Ethics panel clears Rep. Grijalva in payment to ex-staffer

WASHINGTON (AP) — The House Ethics Committee has cleared Arizona Rep. Raul Grijalva of wrongdoing in connection with a settlement he made with a female former staffer who accused him of being drunk and creating a hostile work environment.

Grijalva, a Democrat who is set to become chairman of the House Natural Resources Committee next month, paid the ex-staffer $48,000 in 2015 when she left his office after working there for three months.

The ethics panel said in a Dec. 14 letter that it was dismissing a complaint against Grijalva related to the payment. The letter, signed by Republican Rep. Susan Brooks of Indiana and Democratic Rep. Ted Deutch of Florida, said the panel considers the matter closed. Brooks chairs the ethics panel and Deutch is the top Democrat.

The Associated Press obtained a copy of the letter, which has not been made public. The letter was first reported by The Hill.

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In an interview, Grijalva told The Hill that the investigation of the settlement has been “a bane on my family. Politically, it’s used against me, whether it’s the midterms or anything else. I don’t know if this necessarily makes it go away, but it does minimize the lies and for that I’m happy.”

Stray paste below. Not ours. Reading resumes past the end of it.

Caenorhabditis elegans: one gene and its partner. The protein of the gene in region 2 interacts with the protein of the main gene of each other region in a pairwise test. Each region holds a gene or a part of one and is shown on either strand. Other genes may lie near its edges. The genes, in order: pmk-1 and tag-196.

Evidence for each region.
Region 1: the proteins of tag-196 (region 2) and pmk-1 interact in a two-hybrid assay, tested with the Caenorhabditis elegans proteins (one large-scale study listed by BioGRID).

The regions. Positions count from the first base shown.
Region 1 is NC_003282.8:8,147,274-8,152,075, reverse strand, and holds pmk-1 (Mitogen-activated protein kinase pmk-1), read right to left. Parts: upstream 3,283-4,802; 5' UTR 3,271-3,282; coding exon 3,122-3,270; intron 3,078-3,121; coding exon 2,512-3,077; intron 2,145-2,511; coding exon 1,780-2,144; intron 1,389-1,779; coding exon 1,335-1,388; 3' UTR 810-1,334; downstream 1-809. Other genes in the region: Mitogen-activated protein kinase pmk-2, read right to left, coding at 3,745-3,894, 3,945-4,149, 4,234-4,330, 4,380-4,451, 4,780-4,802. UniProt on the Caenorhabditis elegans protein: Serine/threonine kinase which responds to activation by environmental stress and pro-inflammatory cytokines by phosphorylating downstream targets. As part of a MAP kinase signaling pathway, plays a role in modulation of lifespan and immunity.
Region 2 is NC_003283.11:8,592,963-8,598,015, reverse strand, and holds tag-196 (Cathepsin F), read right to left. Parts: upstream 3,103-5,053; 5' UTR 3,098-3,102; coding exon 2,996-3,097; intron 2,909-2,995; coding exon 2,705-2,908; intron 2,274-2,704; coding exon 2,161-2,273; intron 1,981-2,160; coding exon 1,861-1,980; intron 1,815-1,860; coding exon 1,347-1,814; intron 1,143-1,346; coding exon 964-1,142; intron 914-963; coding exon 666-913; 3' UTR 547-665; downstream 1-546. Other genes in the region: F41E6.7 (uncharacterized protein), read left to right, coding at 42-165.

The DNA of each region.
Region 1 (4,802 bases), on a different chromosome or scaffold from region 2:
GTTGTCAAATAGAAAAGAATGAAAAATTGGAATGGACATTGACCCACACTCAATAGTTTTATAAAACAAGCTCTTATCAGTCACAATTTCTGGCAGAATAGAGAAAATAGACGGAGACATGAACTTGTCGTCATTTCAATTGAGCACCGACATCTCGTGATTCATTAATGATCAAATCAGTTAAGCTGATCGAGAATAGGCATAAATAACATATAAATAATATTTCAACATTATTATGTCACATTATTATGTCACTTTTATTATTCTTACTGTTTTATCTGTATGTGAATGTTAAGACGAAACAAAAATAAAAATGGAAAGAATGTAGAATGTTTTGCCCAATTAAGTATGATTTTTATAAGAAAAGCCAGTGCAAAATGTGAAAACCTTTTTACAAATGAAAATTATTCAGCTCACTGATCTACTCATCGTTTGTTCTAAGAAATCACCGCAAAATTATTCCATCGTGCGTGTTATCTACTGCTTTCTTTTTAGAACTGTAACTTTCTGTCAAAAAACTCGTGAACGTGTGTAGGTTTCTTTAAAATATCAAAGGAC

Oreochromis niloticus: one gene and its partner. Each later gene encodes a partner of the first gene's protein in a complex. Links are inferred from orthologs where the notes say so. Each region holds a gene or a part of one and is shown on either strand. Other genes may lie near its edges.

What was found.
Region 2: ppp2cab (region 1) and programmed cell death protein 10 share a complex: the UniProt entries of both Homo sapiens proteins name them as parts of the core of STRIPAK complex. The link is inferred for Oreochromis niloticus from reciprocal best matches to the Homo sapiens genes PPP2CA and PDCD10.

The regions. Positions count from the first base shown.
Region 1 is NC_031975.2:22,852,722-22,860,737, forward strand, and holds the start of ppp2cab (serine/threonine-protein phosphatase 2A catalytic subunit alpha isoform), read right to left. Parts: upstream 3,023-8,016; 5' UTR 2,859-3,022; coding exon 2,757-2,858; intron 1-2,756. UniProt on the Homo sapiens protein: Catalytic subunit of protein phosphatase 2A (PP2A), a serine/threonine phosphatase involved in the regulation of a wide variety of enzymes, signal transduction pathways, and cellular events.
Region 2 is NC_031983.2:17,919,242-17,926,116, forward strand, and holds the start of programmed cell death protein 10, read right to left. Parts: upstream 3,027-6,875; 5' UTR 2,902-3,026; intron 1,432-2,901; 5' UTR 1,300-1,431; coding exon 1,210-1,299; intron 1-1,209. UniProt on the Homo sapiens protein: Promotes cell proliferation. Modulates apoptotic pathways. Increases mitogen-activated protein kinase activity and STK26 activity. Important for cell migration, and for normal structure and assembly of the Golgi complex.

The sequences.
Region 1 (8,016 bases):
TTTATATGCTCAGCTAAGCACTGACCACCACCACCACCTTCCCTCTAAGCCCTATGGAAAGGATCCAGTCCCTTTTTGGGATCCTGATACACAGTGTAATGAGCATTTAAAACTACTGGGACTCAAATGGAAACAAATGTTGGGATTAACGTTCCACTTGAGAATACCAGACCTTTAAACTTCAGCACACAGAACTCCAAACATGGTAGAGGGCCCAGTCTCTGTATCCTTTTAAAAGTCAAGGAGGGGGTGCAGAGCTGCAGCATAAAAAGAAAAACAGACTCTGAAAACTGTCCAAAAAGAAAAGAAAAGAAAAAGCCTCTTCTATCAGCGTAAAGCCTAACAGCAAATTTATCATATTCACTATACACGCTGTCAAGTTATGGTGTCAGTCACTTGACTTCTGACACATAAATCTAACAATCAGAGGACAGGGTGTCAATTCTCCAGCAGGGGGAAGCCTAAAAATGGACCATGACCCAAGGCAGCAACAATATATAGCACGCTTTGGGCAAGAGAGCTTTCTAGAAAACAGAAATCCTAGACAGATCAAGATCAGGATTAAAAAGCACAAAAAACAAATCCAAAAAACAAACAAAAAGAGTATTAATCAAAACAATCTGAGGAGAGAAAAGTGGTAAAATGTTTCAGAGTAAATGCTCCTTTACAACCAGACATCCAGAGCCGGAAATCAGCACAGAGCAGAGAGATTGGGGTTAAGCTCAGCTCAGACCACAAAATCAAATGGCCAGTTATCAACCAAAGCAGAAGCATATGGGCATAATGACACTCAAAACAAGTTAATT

Grijalva acknowledged last year that a new employee had left his staff and that he signed a nondisclosure agreement preventing him from discussing details. The claims did not refer to sexual harassment, he said.

In a scathing personal attack on Grijalva last month, Interior Secretary Ryan Zinke called the payment “hush money.”

After Grijalva wrote a Nov. 30 opinion column, published in USA Today, urging Zinke to resign, Zinke responded on Twitter, “It’s hard for him to think straight from the bottom of the bottle.”

Grijalva “should resign and pay back the taxpayer for the hush money and the tens of thousands of dollars he forced my department to spend investigating unfounded allegations,” Zinke wrote.

Zinke announced Saturday he is resigning amid a flurry of investigations into his travel, political activity and potential conflicts of interest. Grijalva had warned that Democrats were likely to focus on Zinke after they take control of the House in January.

Grijalva spokesman Adam Sarvana said Saturday that the panel still intends to ask for Zinke’s testimony.

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